When you contemplate your favorite California "central" park, the images you conjure up include a gaggle of geese wandering up from the bucolic lake, waddling and quacking ducks, little furry bunnies chomping on the grass, ground squirrels scampering in and out of holes, and large expanses of green lawns, dotted with shade trees and picnic tables.
Every city in California has a "central" park, though it goes by many names. In cities such as San Mateo, Cypress and Huntington Beach, they call it Central Park. Most cities call it something else, though it is considered the best park in town. California's central parks often are inspired by the famed New York City Central Park or similar parks that immigrants to California from the East Coast remembered when they settled in the Wild West. California's semi-arid desert regions that dominate the landscape where most residents reside, enjoy central parks that require lots of watering and mowing to maintain the green expanses people cherish.
Free summer concerts are held on the "greens" and Easter Bunny Hunts rely on grasses to disguise the pink or purple plastic eggs. The lawns are lovely and they offer citizens and visitors much recreation ranging from soccer games and baseball to weddings, picnics, parties and exercise strolls.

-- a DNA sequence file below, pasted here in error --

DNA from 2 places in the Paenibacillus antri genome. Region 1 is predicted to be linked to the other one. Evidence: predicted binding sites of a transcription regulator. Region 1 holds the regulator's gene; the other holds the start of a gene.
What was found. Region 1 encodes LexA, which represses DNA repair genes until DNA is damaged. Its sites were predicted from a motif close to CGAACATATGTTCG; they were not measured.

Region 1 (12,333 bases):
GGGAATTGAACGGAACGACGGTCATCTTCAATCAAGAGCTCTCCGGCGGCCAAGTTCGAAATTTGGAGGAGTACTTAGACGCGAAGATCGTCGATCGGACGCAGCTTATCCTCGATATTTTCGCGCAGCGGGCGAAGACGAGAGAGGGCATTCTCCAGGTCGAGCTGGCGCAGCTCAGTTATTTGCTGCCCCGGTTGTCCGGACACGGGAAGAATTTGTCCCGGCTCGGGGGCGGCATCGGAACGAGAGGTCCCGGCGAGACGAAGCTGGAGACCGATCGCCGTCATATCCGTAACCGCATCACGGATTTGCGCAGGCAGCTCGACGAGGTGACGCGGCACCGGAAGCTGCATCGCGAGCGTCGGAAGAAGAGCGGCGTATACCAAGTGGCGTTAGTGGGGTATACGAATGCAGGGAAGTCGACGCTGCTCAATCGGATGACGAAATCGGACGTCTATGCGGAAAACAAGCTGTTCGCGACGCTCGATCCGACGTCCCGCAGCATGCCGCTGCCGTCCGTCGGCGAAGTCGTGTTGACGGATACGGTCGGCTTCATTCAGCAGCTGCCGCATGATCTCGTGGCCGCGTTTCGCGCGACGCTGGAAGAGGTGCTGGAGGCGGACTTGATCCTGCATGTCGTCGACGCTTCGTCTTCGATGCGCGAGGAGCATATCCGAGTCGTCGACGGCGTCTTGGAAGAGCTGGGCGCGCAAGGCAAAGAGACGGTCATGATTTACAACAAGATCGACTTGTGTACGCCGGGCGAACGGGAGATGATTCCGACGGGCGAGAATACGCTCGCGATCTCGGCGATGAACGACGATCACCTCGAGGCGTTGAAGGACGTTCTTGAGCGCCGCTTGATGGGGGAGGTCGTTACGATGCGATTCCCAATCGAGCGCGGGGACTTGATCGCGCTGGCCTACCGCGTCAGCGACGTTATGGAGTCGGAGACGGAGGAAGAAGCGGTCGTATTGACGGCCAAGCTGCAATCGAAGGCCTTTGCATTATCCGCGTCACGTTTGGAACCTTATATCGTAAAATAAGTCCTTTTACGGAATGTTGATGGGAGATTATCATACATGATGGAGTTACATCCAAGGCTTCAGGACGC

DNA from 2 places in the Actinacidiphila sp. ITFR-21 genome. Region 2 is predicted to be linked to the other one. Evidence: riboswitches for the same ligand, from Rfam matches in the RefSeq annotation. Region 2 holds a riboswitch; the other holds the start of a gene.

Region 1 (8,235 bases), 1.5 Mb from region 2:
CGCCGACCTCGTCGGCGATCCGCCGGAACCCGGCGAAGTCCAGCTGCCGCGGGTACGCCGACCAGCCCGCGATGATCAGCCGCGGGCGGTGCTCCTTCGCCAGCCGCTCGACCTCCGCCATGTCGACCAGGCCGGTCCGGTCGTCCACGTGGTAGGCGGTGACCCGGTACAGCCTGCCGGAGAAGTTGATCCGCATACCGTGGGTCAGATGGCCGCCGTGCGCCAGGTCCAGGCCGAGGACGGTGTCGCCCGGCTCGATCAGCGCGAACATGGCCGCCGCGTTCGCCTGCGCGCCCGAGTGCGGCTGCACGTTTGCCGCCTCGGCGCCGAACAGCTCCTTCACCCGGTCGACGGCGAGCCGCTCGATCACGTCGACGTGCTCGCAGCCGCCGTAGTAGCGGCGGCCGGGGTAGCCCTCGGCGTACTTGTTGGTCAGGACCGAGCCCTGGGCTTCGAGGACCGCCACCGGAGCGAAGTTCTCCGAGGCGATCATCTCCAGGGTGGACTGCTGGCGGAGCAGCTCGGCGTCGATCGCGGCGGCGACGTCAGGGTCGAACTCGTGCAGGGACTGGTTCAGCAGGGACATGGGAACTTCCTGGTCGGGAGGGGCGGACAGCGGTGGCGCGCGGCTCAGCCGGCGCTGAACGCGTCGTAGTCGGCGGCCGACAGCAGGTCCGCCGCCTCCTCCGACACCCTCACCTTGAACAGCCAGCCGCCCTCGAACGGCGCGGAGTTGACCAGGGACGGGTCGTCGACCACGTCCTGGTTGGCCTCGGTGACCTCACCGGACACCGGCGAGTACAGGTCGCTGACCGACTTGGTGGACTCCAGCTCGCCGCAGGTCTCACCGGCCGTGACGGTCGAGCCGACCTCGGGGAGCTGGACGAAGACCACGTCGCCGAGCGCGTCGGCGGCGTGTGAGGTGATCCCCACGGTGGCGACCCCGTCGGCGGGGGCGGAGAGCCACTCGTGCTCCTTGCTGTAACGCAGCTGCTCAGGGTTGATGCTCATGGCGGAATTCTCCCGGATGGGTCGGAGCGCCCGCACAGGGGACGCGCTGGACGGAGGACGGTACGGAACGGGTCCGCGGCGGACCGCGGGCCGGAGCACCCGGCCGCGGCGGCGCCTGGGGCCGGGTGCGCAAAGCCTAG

While the cost of creating and maintaining city park lands and central parks isn't cheap, the value is considered a necessity for quality of life in most of California's 500+ cities and communities. Parks can account for 40% of a city's operating budget, though they generally take less of a bite and are usually only a half or quarter of the cost of most city's biggest expense-police and fire staff.
The resilience of cities in California during tough economic times is showcased in their parks & recreation programs. Very few cities have completely eliminated their summer programs such as free concerts in the park. By creating partnerships with wiling businesses that help support and pay for expenses such as bandstands, electricity for sound systems, and other costs, the Summer of 2011 proves to be the Summer of Parks in California.
Things you can do to help your central park include considering yourself a steward: